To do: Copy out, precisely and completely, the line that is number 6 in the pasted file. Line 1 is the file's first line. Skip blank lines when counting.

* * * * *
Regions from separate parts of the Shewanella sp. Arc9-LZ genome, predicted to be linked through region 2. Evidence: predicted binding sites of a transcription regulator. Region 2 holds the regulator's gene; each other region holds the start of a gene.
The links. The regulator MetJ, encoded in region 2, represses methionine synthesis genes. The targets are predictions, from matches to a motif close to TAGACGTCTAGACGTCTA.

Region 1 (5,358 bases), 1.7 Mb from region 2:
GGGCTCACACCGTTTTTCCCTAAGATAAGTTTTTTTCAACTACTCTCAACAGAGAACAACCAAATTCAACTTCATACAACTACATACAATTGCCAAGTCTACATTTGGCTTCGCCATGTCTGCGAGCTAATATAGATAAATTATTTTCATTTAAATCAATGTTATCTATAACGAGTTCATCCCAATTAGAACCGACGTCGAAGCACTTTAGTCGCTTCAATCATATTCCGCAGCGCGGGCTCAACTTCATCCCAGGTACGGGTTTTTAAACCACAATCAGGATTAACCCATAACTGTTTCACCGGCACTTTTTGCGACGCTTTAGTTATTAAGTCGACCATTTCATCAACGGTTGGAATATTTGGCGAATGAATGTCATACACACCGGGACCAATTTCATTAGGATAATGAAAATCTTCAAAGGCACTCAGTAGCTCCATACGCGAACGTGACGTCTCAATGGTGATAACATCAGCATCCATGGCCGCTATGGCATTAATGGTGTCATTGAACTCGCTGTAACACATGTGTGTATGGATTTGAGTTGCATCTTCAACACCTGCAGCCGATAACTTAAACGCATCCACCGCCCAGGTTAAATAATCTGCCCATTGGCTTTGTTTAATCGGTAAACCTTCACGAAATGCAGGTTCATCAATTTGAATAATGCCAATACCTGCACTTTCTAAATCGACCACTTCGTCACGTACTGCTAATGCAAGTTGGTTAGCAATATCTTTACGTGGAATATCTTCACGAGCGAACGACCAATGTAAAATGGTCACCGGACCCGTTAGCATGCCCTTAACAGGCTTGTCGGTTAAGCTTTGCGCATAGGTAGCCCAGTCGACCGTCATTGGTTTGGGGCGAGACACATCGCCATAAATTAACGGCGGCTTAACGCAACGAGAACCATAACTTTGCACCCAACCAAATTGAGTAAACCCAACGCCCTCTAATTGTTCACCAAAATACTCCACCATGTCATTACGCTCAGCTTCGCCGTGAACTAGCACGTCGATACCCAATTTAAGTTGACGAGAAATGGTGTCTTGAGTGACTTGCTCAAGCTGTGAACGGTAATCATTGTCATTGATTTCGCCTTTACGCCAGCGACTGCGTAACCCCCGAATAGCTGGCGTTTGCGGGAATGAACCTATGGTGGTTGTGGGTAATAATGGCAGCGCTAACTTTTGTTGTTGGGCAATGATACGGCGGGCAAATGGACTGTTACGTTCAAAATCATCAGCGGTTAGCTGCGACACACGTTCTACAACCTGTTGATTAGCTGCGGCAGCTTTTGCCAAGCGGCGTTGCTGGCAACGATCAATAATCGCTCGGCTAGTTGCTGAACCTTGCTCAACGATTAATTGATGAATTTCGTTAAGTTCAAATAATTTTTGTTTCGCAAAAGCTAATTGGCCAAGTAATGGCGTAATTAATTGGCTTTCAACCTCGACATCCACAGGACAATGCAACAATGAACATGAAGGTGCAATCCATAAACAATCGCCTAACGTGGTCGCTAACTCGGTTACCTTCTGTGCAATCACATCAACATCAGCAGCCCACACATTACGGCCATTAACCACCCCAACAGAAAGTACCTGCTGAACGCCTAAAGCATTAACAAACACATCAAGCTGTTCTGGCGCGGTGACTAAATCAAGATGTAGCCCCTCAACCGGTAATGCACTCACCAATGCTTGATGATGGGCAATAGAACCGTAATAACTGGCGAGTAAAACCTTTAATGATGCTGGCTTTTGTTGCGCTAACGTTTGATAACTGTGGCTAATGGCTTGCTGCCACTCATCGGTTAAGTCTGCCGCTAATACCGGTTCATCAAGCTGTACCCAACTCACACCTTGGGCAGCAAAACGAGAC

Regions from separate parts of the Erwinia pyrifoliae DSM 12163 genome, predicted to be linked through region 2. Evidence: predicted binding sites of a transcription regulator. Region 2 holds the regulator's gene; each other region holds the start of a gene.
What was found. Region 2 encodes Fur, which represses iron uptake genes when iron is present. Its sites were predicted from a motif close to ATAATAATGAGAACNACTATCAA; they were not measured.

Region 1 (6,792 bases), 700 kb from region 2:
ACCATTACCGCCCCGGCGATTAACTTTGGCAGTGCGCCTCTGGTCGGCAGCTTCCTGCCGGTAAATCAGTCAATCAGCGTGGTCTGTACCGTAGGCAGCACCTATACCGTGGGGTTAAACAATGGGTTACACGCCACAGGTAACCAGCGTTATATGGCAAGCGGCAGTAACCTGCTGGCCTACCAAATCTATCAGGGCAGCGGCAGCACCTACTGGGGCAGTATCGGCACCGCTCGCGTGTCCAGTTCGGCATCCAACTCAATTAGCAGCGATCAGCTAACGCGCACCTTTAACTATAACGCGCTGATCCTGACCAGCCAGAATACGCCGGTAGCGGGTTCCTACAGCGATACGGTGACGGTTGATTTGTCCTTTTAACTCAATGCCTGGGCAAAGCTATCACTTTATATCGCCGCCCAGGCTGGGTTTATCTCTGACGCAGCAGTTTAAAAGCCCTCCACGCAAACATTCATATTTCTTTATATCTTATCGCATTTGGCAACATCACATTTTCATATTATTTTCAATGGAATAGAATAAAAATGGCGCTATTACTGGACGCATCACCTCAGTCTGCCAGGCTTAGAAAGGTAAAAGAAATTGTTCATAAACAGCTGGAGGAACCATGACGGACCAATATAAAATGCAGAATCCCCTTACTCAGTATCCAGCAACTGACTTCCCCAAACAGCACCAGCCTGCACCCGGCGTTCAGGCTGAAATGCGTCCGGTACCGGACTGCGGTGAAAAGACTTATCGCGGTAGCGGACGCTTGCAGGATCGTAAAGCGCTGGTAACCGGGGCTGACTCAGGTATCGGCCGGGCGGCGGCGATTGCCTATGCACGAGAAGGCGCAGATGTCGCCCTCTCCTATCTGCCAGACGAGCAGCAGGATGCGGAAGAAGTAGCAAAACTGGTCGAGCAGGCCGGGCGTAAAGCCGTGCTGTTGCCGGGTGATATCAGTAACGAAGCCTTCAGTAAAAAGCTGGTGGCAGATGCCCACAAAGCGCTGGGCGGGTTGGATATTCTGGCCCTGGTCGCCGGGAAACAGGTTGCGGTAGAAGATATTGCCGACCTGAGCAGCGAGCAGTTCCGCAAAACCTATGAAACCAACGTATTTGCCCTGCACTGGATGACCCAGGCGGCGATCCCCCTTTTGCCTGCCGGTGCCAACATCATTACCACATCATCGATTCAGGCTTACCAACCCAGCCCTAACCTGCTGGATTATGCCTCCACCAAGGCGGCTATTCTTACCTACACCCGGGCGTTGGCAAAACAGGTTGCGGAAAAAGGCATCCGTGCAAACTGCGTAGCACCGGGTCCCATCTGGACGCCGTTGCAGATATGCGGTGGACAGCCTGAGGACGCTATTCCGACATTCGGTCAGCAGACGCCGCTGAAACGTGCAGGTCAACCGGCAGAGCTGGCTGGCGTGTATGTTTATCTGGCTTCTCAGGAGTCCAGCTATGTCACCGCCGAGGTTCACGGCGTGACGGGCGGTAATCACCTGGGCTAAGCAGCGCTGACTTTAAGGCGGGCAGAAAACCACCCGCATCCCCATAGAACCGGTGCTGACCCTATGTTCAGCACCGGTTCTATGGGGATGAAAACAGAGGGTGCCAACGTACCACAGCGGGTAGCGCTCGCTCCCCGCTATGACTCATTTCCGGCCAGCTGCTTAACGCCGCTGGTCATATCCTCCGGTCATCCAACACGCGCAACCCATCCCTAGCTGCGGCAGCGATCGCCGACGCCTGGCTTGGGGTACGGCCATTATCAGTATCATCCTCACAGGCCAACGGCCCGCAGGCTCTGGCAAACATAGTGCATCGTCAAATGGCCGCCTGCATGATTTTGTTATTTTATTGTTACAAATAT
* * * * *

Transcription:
What was found. Region 2 encodes Fur, which represses iron uptake genes when iron is present. Its sites were predicted from a motif close to ATAATAATGAGAACNACTATCAA; they were not measured.